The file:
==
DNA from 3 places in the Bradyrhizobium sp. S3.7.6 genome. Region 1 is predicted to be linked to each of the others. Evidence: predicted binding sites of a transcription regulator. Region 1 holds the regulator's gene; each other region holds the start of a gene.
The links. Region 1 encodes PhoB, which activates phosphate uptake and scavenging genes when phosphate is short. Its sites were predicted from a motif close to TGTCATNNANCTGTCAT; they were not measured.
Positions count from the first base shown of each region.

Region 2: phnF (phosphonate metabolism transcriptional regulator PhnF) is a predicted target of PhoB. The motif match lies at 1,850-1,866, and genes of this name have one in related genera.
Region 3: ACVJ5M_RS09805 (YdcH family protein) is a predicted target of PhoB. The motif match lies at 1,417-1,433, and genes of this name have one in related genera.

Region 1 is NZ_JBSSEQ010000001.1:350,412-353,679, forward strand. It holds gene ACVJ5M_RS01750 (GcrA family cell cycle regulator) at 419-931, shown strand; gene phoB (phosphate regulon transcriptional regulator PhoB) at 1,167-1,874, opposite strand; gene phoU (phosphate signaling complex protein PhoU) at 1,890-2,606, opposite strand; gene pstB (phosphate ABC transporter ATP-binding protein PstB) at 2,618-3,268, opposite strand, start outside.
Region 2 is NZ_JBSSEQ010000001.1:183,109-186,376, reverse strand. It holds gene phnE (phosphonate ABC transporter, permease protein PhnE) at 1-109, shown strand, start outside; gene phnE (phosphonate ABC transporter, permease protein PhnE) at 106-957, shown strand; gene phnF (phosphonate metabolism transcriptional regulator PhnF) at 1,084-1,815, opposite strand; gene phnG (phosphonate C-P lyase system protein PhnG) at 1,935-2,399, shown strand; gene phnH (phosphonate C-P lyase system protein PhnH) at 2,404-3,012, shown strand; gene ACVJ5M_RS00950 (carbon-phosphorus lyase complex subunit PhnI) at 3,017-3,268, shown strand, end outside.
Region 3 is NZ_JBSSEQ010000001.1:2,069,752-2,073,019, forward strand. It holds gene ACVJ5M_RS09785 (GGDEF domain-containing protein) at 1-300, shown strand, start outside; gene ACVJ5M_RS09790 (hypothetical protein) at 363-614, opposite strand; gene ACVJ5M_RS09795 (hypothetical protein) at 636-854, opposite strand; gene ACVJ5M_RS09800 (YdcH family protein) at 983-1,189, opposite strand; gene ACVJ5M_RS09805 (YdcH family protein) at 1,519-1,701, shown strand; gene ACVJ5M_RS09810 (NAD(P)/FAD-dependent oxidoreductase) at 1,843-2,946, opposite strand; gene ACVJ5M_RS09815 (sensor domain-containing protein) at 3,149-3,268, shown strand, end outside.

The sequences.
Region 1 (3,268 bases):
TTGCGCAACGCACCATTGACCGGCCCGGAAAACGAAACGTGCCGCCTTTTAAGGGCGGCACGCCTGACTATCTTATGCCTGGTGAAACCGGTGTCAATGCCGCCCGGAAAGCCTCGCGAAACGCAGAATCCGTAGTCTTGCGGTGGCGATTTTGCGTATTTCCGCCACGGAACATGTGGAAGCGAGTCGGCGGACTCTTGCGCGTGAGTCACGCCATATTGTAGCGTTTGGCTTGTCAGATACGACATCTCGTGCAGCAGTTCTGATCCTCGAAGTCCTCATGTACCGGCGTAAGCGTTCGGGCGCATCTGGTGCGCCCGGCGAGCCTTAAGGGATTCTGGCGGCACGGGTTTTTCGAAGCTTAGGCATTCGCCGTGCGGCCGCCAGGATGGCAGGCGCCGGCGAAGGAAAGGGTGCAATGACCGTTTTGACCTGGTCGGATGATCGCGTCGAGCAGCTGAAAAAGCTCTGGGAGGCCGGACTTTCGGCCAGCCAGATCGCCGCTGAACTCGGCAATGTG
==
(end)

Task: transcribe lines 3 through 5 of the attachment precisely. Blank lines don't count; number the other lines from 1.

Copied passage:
Positions count from the first base shown of each region.

Region 2: phnF (phosphonate metabolism transcriptional regulator PhnF) is a predicted target of PhoB. The motif match lies at 1,850-1,866, and genes of this name have one in related genera.
Region 3: ACVJ5M_RS09805 (YdcH family protein) is a predicted target of PhoB. The motif match lies at 1,417-1,433, and genes of this name have one in related genera.